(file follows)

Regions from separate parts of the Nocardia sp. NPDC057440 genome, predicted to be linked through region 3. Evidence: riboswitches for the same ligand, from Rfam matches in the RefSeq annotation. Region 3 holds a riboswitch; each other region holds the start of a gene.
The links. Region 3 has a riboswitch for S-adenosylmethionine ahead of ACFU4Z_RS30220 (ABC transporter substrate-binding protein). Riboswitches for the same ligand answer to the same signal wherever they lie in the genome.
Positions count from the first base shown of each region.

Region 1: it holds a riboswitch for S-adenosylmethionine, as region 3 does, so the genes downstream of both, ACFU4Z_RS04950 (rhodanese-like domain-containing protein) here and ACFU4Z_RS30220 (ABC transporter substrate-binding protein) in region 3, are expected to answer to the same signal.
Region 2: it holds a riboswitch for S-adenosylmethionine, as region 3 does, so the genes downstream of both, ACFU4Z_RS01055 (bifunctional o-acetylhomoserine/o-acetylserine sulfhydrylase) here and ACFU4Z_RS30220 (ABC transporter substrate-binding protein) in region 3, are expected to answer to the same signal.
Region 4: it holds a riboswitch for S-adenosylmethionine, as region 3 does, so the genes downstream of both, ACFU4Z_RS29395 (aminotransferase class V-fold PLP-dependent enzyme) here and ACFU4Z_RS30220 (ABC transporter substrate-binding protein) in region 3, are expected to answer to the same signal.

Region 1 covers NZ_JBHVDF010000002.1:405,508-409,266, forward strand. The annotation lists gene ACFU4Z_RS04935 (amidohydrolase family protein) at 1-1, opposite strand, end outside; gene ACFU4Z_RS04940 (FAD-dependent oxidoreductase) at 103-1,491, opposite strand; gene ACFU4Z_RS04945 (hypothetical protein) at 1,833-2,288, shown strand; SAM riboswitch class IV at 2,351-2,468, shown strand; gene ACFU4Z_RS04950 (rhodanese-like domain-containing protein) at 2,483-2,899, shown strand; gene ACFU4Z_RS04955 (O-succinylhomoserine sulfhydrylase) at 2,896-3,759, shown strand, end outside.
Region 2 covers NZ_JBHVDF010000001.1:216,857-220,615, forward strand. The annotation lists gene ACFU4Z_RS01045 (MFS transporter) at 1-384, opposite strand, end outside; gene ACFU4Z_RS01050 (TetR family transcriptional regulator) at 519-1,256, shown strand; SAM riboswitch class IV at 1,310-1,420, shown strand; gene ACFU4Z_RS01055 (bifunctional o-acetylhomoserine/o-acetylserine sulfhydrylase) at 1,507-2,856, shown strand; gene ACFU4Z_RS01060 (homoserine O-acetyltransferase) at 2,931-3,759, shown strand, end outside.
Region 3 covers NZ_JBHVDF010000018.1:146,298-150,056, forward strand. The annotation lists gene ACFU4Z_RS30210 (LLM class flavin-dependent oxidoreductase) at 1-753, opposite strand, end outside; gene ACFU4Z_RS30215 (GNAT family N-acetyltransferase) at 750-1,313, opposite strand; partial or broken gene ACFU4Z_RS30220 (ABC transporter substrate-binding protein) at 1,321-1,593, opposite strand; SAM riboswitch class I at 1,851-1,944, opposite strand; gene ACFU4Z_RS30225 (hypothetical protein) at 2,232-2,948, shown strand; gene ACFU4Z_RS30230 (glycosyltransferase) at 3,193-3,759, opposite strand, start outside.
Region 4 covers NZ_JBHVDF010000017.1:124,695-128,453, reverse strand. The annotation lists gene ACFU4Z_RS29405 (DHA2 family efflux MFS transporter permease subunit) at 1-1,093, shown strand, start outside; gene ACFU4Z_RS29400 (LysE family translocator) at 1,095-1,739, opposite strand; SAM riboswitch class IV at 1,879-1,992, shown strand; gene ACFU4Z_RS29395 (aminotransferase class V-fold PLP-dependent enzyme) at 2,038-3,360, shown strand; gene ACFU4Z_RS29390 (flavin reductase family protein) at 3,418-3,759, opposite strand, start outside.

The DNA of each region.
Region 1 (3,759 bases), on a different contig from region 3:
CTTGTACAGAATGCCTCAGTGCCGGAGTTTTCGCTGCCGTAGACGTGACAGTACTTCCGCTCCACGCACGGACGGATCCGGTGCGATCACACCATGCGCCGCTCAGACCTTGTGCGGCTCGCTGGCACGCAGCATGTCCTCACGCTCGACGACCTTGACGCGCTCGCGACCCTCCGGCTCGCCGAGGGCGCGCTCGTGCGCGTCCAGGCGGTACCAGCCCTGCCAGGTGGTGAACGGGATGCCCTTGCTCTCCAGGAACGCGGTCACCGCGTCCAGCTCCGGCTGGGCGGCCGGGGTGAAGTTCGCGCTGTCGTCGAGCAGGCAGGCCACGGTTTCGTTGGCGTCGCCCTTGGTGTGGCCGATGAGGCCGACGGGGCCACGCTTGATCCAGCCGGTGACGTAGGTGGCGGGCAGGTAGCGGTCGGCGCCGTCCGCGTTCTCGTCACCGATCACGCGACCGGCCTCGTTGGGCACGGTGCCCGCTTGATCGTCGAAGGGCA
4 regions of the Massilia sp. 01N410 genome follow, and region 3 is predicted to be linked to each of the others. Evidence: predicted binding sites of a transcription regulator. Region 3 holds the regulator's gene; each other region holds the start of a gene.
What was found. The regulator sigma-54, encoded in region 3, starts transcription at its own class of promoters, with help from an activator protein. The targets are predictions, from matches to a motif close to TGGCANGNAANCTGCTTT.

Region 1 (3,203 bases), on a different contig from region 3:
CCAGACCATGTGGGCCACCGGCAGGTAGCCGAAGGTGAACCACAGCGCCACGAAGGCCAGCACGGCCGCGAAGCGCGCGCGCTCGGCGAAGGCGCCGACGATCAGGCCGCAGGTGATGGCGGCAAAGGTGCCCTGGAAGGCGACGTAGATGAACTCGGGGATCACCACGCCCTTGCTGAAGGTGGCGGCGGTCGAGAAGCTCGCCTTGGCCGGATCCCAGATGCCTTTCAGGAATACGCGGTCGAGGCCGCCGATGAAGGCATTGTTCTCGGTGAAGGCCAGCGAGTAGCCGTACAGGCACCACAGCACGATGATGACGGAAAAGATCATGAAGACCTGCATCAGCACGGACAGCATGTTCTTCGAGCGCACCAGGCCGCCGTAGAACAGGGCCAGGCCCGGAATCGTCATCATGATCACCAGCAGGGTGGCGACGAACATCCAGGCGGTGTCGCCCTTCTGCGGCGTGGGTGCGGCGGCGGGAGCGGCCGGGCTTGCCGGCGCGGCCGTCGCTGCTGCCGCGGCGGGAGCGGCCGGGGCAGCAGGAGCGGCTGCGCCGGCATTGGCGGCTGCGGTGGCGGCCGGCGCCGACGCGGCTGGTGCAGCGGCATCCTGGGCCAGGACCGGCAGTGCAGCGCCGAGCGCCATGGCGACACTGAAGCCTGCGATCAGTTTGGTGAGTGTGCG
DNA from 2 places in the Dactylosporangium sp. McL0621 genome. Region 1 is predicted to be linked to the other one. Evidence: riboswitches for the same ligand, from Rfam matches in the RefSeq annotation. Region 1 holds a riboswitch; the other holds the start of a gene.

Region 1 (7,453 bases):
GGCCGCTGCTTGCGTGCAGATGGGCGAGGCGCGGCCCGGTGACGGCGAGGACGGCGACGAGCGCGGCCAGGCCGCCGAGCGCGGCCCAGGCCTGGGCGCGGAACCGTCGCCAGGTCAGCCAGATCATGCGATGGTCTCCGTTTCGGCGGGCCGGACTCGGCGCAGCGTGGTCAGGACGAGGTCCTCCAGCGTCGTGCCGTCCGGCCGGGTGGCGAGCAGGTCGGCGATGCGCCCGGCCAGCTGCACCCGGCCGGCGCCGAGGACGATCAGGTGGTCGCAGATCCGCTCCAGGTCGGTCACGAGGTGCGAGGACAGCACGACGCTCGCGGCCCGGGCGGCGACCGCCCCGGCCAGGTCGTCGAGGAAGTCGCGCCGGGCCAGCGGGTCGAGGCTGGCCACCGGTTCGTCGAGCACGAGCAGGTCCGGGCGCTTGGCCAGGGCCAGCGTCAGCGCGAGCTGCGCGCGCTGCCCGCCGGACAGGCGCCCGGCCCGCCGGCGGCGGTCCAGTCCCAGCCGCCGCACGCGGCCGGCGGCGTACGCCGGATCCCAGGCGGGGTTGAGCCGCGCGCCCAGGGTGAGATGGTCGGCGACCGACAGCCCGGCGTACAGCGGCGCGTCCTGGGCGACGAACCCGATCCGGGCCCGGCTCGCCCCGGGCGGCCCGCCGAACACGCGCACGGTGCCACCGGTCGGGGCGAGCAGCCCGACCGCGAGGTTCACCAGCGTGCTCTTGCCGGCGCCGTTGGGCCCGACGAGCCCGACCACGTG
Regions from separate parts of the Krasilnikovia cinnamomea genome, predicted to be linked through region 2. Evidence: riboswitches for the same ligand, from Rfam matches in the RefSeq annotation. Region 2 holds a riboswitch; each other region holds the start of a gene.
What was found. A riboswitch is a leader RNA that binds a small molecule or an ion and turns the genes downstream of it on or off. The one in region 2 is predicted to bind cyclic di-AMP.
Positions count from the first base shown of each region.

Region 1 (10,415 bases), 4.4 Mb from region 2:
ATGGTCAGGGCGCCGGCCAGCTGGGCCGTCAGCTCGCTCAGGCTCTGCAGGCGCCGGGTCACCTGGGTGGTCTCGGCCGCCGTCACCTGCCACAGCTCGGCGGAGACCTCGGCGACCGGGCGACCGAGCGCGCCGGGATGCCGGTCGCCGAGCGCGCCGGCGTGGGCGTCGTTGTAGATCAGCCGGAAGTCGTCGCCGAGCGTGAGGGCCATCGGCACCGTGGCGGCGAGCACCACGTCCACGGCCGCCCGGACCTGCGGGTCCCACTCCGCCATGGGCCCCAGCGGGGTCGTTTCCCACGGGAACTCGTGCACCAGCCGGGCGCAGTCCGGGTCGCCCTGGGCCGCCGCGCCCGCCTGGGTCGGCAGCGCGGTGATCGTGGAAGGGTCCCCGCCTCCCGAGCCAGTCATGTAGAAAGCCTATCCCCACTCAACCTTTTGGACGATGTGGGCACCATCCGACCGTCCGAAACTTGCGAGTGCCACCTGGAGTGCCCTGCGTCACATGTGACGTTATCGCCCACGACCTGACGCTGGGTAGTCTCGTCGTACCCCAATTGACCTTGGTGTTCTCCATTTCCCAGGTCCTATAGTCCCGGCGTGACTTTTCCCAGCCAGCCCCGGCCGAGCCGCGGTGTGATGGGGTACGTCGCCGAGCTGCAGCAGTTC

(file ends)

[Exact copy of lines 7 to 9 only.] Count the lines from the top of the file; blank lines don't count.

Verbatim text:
Region 1 covers NZ_JBHVDF010000002.1:405,508-409,266, forward strand. The annotation lists gene ACFU4Z_RS04935 (amidohydrolase family protein) at 1-1, opposite strand, end outside; gene ACFU4Z_RS04940 (FAD-dependent oxidoreductase) at 103-1,491, opposite strand; gene ACFU4Z_RS04945 (hypothetical protein) at 1,833-2,288, shown strand; SAM riboswitch class IV at 2,351-2,468, shown strand; gene ACFU4Z_RS04950 (rhodanese-like domain-containing protein) at 2,483-2,899, shown strand; gene ACFU4Z_RS04955 (O-succinylhomoserine sulfhydrylase) at 2,896-3,759, shown strand, end outside.
Region 2 covers NZ_JBHVDF010000001.1:216,857-220,615, forward strand. The annotation lists gene ACFU4Z_RS01045 (MFS transporter) at 1-384, opposite strand, end outside; gene ACFU4Z_RS01050 (TetR family transcriptional regulator) at 519-1,256, shown strand; SAM riboswitch class IV at 1,310-1,420, shown strand; gene ACFU4Z_RS01055 (bifunctional o-acetylhomoserine/o-acetylserine sulfhydrylase) at 1,507-2,856, shown strand; gene ACFU4Z_RS01060 (homoserine O-acetyltransferase) at 2,931-3,759, shown strand, end outside.
Region 3 covers NZ_JBHVDF010000018.1:146,298-150,056, forward strand. The annotation lists gene ACFU4Z_RS30210 (LLM class flavin-dependent oxidoreductase) at 1-753, opposite strand, end outside; gene ACFU4Z_RS30215 (GNAT family N-acetyltransferase) at 750-1,313, opposite strand; partial or broken gene ACFU4Z_RS30220 (ABC transporter substrate-binding protein) at 1,321-1,593, opposite strand; SAM riboswitch class I at 1,851-1,944, opposite strand; gene ACFU4Z_RS30225 (hypothetical protein) at 2,232-2,948, shown strand; gene ACFU4Z_RS30230 (glycosyltransferase) at 3,193-3,759, opposite strand, start outside.